Table_1_Endometrial Tumor Microenvironment Alters Human NK Cell Recruitment, and Resident NK Cell Phenotype and Function.xlsx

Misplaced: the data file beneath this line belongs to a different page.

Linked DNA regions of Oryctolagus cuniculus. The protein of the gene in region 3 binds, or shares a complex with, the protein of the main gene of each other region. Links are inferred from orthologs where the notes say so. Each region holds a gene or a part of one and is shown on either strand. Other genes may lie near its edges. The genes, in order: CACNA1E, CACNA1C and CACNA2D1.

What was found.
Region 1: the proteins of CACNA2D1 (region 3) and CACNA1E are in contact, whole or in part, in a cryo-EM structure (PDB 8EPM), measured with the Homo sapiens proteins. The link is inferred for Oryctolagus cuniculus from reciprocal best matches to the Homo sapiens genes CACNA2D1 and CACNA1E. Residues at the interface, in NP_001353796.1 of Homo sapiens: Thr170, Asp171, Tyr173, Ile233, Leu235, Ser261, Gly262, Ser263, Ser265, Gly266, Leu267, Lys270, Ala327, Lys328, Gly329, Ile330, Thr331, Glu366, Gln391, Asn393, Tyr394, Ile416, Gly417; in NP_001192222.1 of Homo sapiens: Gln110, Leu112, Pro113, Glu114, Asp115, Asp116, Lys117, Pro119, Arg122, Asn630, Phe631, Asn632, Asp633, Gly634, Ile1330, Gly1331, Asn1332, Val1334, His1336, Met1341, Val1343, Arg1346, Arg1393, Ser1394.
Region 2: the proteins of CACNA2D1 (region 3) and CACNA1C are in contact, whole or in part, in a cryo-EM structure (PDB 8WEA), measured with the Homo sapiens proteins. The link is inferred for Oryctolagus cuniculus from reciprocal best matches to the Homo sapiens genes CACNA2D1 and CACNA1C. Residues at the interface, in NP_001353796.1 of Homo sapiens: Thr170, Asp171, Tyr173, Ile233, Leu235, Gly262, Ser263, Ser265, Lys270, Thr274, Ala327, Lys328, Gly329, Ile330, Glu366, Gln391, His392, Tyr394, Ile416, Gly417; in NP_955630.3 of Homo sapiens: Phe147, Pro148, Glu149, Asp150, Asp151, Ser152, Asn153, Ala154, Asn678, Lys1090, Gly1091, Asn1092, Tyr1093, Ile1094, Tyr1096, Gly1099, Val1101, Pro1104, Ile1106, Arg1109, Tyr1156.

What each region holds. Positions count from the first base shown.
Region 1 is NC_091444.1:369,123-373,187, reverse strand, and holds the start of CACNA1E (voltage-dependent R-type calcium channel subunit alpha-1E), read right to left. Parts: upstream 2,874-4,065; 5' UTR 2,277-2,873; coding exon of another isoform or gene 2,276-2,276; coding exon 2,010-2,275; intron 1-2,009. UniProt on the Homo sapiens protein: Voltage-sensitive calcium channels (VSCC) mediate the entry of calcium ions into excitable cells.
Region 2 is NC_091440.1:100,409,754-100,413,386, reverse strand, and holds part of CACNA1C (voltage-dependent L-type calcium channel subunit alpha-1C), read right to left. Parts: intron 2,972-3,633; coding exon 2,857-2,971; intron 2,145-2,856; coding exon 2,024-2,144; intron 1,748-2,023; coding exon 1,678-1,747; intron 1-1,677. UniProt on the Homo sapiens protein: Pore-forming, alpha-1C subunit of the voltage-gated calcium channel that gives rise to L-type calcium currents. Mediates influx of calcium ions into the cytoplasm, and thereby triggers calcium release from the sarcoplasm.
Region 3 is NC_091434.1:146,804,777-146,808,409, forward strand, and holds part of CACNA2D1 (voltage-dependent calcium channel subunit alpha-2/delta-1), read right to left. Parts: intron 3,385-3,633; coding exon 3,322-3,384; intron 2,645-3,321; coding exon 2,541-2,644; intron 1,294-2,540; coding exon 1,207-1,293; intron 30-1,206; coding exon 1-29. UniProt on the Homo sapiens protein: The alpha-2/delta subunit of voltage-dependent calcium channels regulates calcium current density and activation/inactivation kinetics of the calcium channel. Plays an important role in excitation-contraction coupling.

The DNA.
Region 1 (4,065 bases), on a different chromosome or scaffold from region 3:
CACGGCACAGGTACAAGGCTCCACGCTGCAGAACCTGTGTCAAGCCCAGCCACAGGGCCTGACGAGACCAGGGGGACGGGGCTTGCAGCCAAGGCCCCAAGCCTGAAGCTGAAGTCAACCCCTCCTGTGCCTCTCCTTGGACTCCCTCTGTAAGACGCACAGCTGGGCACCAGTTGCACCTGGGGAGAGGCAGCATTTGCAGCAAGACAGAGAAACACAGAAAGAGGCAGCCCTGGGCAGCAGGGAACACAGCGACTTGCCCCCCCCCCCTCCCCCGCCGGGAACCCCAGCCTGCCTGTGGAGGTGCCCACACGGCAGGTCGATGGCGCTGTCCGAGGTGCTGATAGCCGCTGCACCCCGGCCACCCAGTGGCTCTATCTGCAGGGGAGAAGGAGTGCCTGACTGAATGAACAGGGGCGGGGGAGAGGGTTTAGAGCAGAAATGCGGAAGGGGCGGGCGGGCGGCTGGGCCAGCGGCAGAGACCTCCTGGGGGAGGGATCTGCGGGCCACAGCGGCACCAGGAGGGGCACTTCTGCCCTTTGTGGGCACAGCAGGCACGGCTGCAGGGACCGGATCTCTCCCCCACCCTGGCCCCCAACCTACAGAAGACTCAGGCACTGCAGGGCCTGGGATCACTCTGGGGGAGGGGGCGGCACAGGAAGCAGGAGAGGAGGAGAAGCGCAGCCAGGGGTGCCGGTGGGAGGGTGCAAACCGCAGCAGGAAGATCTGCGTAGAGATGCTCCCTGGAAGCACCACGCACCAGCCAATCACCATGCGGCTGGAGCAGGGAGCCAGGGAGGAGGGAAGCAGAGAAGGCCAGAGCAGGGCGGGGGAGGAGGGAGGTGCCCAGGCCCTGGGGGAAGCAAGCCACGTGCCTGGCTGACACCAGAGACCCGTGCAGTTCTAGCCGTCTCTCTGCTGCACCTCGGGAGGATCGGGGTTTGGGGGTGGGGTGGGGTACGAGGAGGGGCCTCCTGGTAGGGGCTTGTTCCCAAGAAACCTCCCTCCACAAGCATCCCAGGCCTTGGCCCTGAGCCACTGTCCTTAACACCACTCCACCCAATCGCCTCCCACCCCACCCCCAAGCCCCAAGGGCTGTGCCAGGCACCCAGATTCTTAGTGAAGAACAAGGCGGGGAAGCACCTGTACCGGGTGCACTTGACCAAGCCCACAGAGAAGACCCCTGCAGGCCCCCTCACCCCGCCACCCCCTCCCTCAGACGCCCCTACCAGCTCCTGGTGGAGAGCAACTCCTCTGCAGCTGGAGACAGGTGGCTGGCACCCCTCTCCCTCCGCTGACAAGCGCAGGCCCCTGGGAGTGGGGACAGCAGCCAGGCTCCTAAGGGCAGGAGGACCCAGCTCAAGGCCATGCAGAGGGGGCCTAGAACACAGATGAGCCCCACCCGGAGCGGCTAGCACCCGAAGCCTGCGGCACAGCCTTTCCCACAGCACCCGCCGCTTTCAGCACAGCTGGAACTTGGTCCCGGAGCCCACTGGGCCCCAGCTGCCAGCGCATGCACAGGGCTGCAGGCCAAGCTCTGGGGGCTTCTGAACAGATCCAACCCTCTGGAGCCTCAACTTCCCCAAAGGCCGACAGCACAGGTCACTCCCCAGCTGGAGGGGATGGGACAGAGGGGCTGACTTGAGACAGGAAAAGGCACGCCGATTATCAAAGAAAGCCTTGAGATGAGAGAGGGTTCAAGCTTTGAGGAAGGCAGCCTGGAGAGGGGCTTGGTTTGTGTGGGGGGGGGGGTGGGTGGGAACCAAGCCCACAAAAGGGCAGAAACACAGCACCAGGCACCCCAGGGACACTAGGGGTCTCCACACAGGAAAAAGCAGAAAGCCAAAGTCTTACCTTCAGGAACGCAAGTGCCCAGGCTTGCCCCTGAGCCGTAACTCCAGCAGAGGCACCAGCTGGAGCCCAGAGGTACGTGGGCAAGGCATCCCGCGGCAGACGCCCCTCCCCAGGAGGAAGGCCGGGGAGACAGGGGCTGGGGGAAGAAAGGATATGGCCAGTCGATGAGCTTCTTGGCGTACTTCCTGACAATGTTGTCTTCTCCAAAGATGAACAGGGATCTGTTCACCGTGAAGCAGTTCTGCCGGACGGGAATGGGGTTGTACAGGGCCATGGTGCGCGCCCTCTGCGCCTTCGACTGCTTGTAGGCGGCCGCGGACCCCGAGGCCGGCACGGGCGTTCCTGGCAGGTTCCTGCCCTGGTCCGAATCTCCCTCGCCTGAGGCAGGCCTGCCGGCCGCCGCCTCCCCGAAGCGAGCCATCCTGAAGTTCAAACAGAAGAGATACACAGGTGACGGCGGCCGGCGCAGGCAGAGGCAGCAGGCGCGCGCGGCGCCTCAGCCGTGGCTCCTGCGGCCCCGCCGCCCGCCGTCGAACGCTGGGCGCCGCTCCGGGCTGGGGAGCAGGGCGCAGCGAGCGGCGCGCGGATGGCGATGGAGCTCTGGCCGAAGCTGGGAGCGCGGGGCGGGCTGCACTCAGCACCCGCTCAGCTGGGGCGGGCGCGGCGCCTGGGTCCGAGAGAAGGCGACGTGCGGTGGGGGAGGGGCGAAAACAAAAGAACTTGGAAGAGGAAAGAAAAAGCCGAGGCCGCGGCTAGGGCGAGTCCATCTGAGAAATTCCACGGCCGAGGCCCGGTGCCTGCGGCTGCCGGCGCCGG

Endometrial Cancer is the most common cancer in the female genital tract in developed countries, and with its increasing incidence due to risk factors such as aging and obesity tends to become a public health issue. However, its immune environment has been less characterized than in other tumors such as breast cancers. NK cells are cytotoxic innate lymphoid cells that are considered as a major anti-tumoral effector cell type which function is drastically altered in tumors which participates to tumor progression. Here we characterize tumor NK cells both phenotypically and functionally in the tumor microenvironment of endometrial cancer. For that, we gathered endometrial tumors, tumor adjacent healthy tissue, blood from matching patients and healthy donor blood to perform comparative analysis of NK cells. First we found that NK cells were impoverished in the tumor infiltrate. We then compared the phenotype of NK cells in the tumor and found that tumor resident CD103+ NK cells exhibited more co-inhibitory molecules such as Tigit, and TIM-3 compared to recruited CD103 NK cells and that the expression of these molecules increased with the severity of the disease. We showed that both chemokines (CXCL12, IP-10, and CCL27) and cytokines profiles (IL-1β and IL-6) were altered in the tumor microenvironment and might reduce NK cell function and recruitment to the tumor site. This led to hypothesize that the tumor microenvironment reduces resident NK cells cytotoxicity which we confirmed by measuring cytotoxic effector production and degranulation. Taken together, our results show that the tumor microenvironment reshapes NK cell phenotype and function to promote tumor progression.